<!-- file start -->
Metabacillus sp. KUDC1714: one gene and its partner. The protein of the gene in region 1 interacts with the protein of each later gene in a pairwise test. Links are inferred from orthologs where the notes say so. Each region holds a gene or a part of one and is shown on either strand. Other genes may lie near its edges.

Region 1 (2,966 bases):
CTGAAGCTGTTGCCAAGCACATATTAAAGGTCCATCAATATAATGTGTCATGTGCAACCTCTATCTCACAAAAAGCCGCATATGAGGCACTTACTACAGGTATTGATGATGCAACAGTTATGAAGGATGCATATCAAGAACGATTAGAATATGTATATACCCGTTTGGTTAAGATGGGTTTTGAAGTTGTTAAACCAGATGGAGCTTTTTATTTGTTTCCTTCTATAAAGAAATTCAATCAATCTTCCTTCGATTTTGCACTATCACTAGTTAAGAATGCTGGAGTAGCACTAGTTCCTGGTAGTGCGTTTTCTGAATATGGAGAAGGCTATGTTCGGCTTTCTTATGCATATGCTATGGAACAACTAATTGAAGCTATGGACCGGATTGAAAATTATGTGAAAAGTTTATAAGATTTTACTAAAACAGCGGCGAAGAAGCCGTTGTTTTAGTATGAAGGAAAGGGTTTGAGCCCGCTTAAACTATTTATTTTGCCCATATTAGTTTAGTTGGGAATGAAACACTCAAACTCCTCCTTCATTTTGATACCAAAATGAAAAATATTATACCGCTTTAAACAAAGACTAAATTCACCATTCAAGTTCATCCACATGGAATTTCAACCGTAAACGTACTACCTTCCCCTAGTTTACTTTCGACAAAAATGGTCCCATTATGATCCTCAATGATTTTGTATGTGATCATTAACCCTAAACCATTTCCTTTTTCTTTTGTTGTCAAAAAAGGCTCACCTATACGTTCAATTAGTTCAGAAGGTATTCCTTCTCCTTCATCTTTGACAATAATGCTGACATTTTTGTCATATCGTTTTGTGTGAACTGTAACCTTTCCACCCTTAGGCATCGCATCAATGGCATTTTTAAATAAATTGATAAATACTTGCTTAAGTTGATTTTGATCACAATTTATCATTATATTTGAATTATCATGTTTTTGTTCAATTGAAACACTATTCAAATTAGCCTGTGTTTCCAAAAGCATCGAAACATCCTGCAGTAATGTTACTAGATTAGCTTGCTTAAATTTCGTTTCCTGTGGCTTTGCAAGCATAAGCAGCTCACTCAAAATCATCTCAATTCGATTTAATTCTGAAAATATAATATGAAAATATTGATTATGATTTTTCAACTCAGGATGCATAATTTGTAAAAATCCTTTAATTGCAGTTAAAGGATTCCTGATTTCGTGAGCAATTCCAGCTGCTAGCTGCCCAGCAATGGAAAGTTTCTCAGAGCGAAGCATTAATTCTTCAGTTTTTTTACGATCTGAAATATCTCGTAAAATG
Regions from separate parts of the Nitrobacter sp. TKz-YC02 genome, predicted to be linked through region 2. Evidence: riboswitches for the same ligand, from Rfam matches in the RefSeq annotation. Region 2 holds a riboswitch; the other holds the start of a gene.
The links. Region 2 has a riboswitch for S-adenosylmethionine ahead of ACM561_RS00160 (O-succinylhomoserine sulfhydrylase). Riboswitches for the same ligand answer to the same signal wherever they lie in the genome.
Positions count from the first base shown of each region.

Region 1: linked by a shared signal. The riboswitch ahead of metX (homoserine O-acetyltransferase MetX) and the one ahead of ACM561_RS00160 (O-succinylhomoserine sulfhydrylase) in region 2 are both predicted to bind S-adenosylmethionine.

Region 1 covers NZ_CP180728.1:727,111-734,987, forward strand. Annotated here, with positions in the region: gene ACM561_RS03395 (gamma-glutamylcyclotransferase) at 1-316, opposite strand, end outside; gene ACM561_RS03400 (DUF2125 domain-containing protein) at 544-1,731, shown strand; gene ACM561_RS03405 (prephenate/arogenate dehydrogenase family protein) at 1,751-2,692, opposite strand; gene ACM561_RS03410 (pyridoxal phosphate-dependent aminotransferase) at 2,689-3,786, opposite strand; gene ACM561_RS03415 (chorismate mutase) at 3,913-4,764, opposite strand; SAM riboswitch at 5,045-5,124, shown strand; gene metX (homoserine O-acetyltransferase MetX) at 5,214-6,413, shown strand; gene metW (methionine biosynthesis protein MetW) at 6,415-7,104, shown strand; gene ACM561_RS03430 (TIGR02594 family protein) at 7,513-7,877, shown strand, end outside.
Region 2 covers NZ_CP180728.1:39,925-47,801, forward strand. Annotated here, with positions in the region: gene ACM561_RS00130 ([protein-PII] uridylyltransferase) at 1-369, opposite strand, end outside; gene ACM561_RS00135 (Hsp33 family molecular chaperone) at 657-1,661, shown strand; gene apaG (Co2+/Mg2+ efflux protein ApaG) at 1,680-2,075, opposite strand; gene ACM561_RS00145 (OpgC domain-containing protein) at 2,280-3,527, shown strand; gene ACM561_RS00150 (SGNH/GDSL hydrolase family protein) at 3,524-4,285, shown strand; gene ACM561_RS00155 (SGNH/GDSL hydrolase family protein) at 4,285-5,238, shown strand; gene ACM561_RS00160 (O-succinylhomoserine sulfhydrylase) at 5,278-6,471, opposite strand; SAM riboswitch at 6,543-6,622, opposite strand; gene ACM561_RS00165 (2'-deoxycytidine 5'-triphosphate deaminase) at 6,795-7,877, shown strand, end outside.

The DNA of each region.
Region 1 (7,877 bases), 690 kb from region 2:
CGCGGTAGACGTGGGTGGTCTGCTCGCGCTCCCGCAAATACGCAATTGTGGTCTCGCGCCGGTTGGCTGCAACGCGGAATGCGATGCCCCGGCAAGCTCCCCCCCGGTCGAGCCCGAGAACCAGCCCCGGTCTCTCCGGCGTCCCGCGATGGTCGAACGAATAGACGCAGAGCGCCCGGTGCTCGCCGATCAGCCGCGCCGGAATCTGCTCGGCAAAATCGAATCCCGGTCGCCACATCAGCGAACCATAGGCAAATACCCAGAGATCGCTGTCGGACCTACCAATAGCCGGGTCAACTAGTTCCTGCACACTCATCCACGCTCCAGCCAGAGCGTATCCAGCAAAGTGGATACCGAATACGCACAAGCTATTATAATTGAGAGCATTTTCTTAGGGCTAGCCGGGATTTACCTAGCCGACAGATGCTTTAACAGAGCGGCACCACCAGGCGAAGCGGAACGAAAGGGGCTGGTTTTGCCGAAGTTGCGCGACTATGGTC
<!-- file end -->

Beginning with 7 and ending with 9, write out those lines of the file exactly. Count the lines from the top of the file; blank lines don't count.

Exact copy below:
Region 1: linked by a shared signal. The riboswitch ahead of metX (homoserine O-acetyltransferase MetX) and the one ahead of ACM561_RS00160 (O-succinylhomoserine sulfhydrylase) in region 2 are both predicted to bind S-adenosylmethionine.

Region 1 covers NZ_CP180728.1:727,111-734,987, forward strand. Annotated here, with positions in the region: gene ACM561_RS03395 (gamma-glutamylcyclotransferase) at 1-316, opposite strand, end outside; gene ACM561_RS03400 (DUF2125 domain-containing protein) at 544-1,731, shown strand; gene ACM561_RS03405 (prephenate/arogenate dehydrogenase family protein) at 1,751-2,692, opposite strand; gene ACM561_RS03410 (pyridoxal phosphate-dependent aminotransferase) at 2,689-3,786, opposite strand; gene ACM561_RS03415 (chorismate mutase) at 3,913-4,764, opposite strand; SAM riboswitch at 5,045-5,124, shown strand; gene metX (homoserine O-acetyltransferase MetX) at 5,214-6,413, shown strand; gene metW (methionine biosynthesis protein MetW) at 6,415-7,104, shown strand; gene ACM561_RS03430 (TIGR02594 family protein) at 7,513-7,877, shown strand, end outside.
Region 2 covers NZ_CP180728.1:39,925-47,801, forward strand. Annotated here, with positions in the region: gene ACM561_RS00130 ([protein-PII] uridylyltransferase) at 1-369, opposite strand, end outside; gene ACM561_RS00135 (Hsp33 family molecular chaperone) at 657-1,661, shown strand; gene apaG (Co2+/Mg2+ efflux protein ApaG) at 1,680-2,075, opposite strand; gene ACM561_RS00145 (OpgC domain-containing protein) at 2,280-3,527, shown strand; gene ACM561_RS00150 (SGNH/GDSL hydrolase family protein) at 3,524-4,285, shown strand; gene ACM561_RS00155 (SGNH/GDSL hydrolase family protein) at 4,285-5,238, shown strand; gene ACM561_RS00160 (O-succinylhomoserine sulfhydrylase) at 5,278-6,471, opposite strand; SAM riboswitch at 6,543-6,622, opposite strand; gene ACM561_RS00165 (2'-deoxycytidine 5'-triphosphate deaminase) at 6,795-7,877, shown strand, end outside.